Volunteers are helping those in need at Thanksgiving and Christmas
Donations Provide Meals
Volunteers at the Taylorsville Food Pantry gathered this month to stuff bags full of food for those in need during the holidays. The sacks were given out to 75 families along with a turkey for Thanksgiving, and 75 more will be given again with a turkey or ham for Christmas.
“We have the best volunteers in the world,” said warehouse manager Sue Lane on one recent evening at the pantry. Twelve volunteers pitched in to stuff the bags for Thanksgiving, setting up an assembly line to complete the job in less than an hour. Sacks were piled high with food, ready to be picked up.
The Taylorsville Food Pantry, located at 4775 S. Plymouth View Drive, is open on Mondays from 1 to 3 p.m., Wednesdays, 4 to 6 p.m. and Saturdays, 10 a.m. to noon.
Each month, the pantry provides food to about 1,200 people, and for Thanksgiving they gave away the gift bags filled with stuffing, cans of olives and green beans, pumpkin and pineapple, cranberry sauce, cream of chicken soup, canned milk, wheat thins and sweet potatoes. Samples of ibuprofen and Tylenol also were thrown in for good measure. “After a long day, they’re probably going to need it,” Lane said with a smile.
Thanks to a generous donation of $3,000 from Coldwell Banker, the pantry was able to purchase the turkeys to give away. Representatives from the Coldwell Banker Foundation planned to present a large cardboard check at the City Council’s December meeting. The pantry relies almost exclusively on donations to provide for those in need.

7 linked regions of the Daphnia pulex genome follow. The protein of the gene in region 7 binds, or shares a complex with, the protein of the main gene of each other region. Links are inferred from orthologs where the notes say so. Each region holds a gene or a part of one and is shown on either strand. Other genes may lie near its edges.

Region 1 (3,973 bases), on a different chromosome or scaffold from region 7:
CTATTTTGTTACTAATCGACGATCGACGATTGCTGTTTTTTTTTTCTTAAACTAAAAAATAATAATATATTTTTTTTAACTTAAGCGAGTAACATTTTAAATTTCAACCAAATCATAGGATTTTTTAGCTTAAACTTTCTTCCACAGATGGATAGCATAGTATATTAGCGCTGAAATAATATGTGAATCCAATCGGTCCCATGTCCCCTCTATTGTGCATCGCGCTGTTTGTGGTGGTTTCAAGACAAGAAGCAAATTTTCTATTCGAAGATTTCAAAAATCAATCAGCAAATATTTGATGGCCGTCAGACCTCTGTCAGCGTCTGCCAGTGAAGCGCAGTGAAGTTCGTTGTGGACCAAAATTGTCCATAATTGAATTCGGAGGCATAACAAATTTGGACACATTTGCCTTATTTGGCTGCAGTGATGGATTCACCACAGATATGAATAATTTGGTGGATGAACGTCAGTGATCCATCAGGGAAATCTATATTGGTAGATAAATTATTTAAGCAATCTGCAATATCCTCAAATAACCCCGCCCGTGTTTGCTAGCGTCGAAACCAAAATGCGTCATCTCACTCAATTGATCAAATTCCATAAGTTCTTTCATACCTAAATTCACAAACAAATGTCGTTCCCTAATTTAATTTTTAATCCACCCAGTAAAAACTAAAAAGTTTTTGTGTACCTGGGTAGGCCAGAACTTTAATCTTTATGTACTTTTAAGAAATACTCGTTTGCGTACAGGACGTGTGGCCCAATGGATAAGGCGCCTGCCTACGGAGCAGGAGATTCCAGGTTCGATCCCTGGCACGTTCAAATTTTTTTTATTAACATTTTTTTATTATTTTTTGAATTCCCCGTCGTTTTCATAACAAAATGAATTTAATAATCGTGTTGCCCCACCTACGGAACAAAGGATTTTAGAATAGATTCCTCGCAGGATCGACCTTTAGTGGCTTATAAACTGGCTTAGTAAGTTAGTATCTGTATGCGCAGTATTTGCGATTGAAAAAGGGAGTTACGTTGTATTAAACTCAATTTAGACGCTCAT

For Christmas, the pantry is seeking donations of hams, mandarin oranges, ramen noodles, macaroni and cheese cups and instant oatmeal. The instant meals are needed, in particular, for children who will not be able to eat at school during the holidays. “When school’s out, a lot of the little kids have to fend for themselves,” Lane said.
The pantry stocks its shelves with donations from the Utah Food Bank, which sends two deliveries a month, as well as contributions from churches and private donations from individuals and businesses. Many grocery stores also donate food to the food bank, which brings some of those items to the pantry.
To receive food at the Taylorsville Food Pantry, one must be a Taylorsville resident (most neighboring communities also have pantry-like services where their residents can receive food) and fall within income guidelines. The maximum monthly income for a family of four, for example, is $3,075.
The Taylorsville Food Pantry was started in a trailer park in 2003 and moved to its current location after the city provided space. The Taylorsville Food Pantry provides two days of food per visit, and visits are limited to four times per month.
Find more information about the pantry, including how to volunteer and donate, at www.taylorsvillefoodpantry.org